Judge Michelle Williams dismissed a sexual assault lawsuit filed against USC by a male student Monday morning. The plaintiff, who goes under the alias John Doe, demanded that the University’s sexual misconduct policy declared unenforceable.
John Doe, a USC student currently studying abroad, is accused of sexual misconduct with his ex-girlfriend in his dorm room in 2016. However, it wasn’t until September 2018 that the plaintiff was notified by USC’s Title IX office of a report accusing him of attempted sexual assault and non-consensual sexual contact.
John Doe filed his lawsuit on Feb. 21, 2019, a week after USC adopted a new sexual misconduct investigation policy. Doe complained that this policy — which names the steps for investigating sexual assault allegations — does not adhere to the requirements set by multiple California appellate court decisions.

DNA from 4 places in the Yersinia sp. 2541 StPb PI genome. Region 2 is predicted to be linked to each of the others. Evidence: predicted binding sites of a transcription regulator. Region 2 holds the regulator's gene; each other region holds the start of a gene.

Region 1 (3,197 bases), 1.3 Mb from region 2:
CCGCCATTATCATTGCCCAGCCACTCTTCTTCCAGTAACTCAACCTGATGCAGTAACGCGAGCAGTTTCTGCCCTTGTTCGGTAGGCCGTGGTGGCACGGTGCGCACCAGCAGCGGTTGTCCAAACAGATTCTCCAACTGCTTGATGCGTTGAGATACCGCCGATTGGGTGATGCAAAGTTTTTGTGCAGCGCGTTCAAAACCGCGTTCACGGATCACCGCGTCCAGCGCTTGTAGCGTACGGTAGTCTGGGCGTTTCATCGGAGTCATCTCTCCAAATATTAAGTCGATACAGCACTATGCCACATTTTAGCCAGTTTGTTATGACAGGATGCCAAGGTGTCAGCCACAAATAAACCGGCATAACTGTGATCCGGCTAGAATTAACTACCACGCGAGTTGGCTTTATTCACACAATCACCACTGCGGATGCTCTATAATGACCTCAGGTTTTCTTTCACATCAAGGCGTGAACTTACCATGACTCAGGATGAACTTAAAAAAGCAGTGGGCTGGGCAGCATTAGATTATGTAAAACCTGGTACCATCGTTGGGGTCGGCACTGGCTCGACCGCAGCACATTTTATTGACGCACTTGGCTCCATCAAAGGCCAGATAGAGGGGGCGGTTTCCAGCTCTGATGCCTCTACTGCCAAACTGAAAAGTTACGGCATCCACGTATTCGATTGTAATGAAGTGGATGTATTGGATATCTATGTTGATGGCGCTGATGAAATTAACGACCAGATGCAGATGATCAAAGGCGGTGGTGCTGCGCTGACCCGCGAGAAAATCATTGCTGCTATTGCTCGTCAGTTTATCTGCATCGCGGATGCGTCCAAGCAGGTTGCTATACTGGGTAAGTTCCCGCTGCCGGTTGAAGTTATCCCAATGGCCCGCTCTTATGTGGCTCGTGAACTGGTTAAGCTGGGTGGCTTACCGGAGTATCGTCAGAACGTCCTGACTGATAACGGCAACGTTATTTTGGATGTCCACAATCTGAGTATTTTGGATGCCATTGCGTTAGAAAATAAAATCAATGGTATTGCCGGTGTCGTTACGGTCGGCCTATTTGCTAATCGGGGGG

In his lawsuit, Does also sought to ensure that USC would no longer be able to enforce this policy against himself and other students.
According to the Los Angeles Superior Court Judge Michelle Williams Court, the lawsuit was premature as the plaintiff’s case was still under review by the University. Moreover, the plaintiff’s motion to strike was dismissed, whereas his demurrer was sustained, but postponed.
The plaintiff's lawyer, Mark Hathaway, detailed in his court papers that although the court case should have come to fruition in a period of 60 days, the case has gone on for nine months with still no decision.
USC’s Media Relations told Annenberg Media that they “are pleased that the court has dismissed the case out of respect for the expertise and autonomy of the university’s Title IX office and will allow the university to complete its process.”
Currently, the court proceedings have been postponed as John Doe is studying abroad at the University of Auckland this semester, according to publicly available court documents.